Polymer Overview

Polymer Definition

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Just what is a polymer?
Polymers (gr. poly - many, meros - parts), large molecules with Molecular Weights that are high enough to allow for chain entanglements. Typically Molecular Weight is greater than 5000 g/mole.
 

Molecular Weight

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Surprisingly, the chains may differ from one another in their molecular weight!
 
Biopolymers most have a descrete MW. Synthertic Polymers all have MW Distributions.
 
Number average Molecular Weight
Weight average Molecular Weight
Polydispersity

Thermal Transitions

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Are polymers mostly amorphous, crystalline, or in-between? Also, what is the glass transition temperature?

the Tg of a Rubber band is below RT                                 the Tg of polystyrene is above RT
 


 
Glass transition temperature (Tg)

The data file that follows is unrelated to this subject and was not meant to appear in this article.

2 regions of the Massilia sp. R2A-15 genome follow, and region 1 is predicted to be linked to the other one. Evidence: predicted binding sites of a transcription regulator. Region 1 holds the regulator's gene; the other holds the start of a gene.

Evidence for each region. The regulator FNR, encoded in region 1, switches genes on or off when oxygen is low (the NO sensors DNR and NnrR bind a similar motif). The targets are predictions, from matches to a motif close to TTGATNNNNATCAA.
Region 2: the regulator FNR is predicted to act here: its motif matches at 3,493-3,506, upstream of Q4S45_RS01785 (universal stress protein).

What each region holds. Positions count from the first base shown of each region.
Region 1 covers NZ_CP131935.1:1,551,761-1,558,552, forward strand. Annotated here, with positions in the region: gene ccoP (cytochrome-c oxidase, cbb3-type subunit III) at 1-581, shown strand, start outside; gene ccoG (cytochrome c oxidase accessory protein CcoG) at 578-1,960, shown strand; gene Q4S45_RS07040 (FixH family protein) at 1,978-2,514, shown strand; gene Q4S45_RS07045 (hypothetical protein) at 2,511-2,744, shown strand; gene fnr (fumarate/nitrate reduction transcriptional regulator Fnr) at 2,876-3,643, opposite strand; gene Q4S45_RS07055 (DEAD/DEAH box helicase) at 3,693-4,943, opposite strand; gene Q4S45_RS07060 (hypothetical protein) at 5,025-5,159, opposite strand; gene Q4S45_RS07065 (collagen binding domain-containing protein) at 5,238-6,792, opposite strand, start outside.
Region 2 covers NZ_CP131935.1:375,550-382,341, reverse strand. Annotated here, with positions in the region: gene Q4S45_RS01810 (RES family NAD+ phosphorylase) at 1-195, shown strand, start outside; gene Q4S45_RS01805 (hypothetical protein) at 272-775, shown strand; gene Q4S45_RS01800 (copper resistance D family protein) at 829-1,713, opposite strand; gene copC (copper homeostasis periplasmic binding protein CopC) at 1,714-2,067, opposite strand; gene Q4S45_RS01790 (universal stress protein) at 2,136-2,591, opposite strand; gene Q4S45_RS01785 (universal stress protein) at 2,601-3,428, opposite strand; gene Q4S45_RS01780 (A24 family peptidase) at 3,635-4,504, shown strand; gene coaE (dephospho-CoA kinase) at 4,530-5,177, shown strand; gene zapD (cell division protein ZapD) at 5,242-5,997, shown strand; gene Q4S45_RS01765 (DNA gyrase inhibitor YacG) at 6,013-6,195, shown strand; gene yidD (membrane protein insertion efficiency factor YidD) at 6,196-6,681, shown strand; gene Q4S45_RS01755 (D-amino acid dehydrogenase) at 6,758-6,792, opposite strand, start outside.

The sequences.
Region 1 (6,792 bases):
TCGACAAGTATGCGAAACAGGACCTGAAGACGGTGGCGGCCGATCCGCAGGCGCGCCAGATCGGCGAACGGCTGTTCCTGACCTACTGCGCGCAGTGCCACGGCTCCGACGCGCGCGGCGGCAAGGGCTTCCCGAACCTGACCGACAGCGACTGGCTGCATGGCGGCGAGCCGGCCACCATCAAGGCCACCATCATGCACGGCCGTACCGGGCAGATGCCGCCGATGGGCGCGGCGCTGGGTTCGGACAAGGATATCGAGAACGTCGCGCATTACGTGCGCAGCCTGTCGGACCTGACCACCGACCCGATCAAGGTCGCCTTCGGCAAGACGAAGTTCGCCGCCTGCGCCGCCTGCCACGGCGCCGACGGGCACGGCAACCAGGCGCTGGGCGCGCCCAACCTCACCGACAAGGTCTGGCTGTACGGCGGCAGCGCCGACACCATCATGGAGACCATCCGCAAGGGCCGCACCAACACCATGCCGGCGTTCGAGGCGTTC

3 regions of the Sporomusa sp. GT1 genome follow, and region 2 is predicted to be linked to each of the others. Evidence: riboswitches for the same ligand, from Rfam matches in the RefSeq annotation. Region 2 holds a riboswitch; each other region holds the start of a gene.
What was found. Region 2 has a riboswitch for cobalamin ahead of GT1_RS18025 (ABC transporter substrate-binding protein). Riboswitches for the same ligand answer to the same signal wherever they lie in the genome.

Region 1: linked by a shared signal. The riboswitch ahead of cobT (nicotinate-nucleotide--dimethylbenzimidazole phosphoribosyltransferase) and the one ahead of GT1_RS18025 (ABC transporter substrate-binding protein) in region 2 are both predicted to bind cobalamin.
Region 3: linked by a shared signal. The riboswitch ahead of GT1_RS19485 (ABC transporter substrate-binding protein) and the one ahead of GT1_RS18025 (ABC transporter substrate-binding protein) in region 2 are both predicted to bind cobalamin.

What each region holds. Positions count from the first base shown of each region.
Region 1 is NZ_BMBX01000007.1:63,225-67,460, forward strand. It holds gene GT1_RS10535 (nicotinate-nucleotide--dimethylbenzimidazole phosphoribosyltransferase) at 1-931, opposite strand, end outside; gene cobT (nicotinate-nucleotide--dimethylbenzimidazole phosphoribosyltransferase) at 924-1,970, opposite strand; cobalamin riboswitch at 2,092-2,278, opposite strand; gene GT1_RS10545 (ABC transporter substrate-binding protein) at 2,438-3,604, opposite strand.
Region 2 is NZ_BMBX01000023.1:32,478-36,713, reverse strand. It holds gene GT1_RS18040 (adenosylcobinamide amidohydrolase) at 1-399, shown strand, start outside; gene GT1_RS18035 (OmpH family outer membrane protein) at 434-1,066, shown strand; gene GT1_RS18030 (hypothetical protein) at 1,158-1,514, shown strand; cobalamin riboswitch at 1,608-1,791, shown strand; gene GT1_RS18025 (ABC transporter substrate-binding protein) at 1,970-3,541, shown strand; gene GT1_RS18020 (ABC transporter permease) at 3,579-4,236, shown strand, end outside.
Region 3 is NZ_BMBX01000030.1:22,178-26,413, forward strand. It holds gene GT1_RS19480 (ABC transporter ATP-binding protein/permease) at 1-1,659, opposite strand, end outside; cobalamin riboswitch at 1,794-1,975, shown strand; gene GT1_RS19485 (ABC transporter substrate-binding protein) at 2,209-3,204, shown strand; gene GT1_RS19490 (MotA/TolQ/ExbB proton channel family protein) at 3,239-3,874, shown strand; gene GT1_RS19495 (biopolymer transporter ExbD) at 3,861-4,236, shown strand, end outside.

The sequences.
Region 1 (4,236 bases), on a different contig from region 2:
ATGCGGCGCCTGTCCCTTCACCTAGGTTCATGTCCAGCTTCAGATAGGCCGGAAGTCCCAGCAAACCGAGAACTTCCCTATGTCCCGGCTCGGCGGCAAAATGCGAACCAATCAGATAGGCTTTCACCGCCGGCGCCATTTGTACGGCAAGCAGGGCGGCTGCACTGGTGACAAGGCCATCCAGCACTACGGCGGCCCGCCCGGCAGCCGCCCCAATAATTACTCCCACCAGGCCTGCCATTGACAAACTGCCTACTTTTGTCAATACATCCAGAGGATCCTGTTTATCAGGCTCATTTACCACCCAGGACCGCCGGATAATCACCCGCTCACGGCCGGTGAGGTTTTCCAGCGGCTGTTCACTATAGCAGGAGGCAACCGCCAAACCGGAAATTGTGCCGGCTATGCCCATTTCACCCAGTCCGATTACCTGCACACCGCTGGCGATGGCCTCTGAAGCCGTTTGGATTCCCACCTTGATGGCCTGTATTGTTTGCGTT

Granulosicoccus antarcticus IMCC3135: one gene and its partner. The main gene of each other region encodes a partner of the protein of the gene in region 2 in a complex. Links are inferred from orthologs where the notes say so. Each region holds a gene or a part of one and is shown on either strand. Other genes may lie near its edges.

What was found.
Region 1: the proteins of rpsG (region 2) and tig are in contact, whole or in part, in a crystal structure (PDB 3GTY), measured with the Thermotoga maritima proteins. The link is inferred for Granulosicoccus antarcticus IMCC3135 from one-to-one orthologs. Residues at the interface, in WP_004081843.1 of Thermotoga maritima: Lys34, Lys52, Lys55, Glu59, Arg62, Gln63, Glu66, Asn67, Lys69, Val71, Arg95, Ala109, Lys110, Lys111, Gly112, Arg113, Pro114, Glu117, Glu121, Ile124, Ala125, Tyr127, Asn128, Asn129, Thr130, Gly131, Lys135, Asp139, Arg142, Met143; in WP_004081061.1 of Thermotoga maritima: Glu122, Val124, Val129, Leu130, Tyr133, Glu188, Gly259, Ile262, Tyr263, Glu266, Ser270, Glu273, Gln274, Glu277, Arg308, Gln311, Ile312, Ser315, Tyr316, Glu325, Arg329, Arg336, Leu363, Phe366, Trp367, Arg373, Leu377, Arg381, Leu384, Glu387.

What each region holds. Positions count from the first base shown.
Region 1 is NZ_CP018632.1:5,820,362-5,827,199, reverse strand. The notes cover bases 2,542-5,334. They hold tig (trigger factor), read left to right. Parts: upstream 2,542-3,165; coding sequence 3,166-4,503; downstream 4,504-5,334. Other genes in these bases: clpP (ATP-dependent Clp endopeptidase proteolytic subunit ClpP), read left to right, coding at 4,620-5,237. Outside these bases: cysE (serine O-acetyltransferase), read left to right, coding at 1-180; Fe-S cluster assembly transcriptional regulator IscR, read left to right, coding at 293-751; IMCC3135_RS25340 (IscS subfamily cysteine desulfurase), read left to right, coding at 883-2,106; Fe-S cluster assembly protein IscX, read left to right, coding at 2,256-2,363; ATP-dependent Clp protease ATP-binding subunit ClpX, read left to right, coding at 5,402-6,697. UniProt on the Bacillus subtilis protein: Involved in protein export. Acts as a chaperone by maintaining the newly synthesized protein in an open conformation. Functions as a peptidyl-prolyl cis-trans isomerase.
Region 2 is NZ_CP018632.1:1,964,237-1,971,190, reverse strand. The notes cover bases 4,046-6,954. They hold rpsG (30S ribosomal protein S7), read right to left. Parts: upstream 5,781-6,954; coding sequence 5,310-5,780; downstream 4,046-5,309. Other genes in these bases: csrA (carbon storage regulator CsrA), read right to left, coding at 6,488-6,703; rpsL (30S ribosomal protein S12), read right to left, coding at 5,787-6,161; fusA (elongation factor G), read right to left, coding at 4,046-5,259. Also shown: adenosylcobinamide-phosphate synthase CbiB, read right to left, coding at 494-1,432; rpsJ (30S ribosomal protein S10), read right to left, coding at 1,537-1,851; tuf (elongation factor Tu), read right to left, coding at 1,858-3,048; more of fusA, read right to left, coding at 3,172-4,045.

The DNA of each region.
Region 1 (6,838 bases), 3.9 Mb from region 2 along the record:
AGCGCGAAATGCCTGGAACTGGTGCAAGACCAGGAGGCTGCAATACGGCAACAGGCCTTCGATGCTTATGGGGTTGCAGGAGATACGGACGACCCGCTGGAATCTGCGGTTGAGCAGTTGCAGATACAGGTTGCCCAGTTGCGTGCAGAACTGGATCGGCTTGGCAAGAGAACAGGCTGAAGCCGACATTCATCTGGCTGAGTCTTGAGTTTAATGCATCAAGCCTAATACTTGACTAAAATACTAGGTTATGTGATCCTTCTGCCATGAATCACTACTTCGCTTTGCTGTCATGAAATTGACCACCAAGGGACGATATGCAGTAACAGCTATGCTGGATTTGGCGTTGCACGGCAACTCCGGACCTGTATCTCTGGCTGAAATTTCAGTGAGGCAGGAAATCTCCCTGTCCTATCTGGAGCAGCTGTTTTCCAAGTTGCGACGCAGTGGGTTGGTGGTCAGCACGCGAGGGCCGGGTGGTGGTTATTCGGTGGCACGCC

Crystalline transition temperature (Tc)
 
Melt Transition (Tm)
 
Decomposition temperature (Td)





 

 


 

 

Natural Polymers

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Polymers aren't just synthetic materials, they are also made and used extensively in nature.

Common BioPolymers:

Proteins (Natural Polyamides)
MW = 10,000 to > 1,000,000
examples: wool, silk, us
 




Polysaccharides (Natural Polyamides)
MW = 150,000 to > 1,000,000
examples: cellulose
 
 
 
Natural Rubber

 

MW = about 1,000,000
 
examples:
 
hevea braziliensis (cis) - rubber bands, auto tires.
 
palaquium oblongifolium (trans) - golf ball cover (gutta-percha)
 
 
 
 
 
 
 

Bowling Balls

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While you can't see the individual atoms, you might be able to see a molecule. Find out why.

Rubber Bands

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Ever wonder why a stretched rubber band returns to its original length when released?
 
 
Crosslinked rubber bands are one of the best illustrations of ENTROPY.

Polymer Chemistry

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Polymer Chemistry began with the modification of biopolymers.
1839 - Charles Goodyear: lightly crosslinked rubber - vulcanized
1851 - Nelson Goodyear: heavily crosslinked rubber - ebonite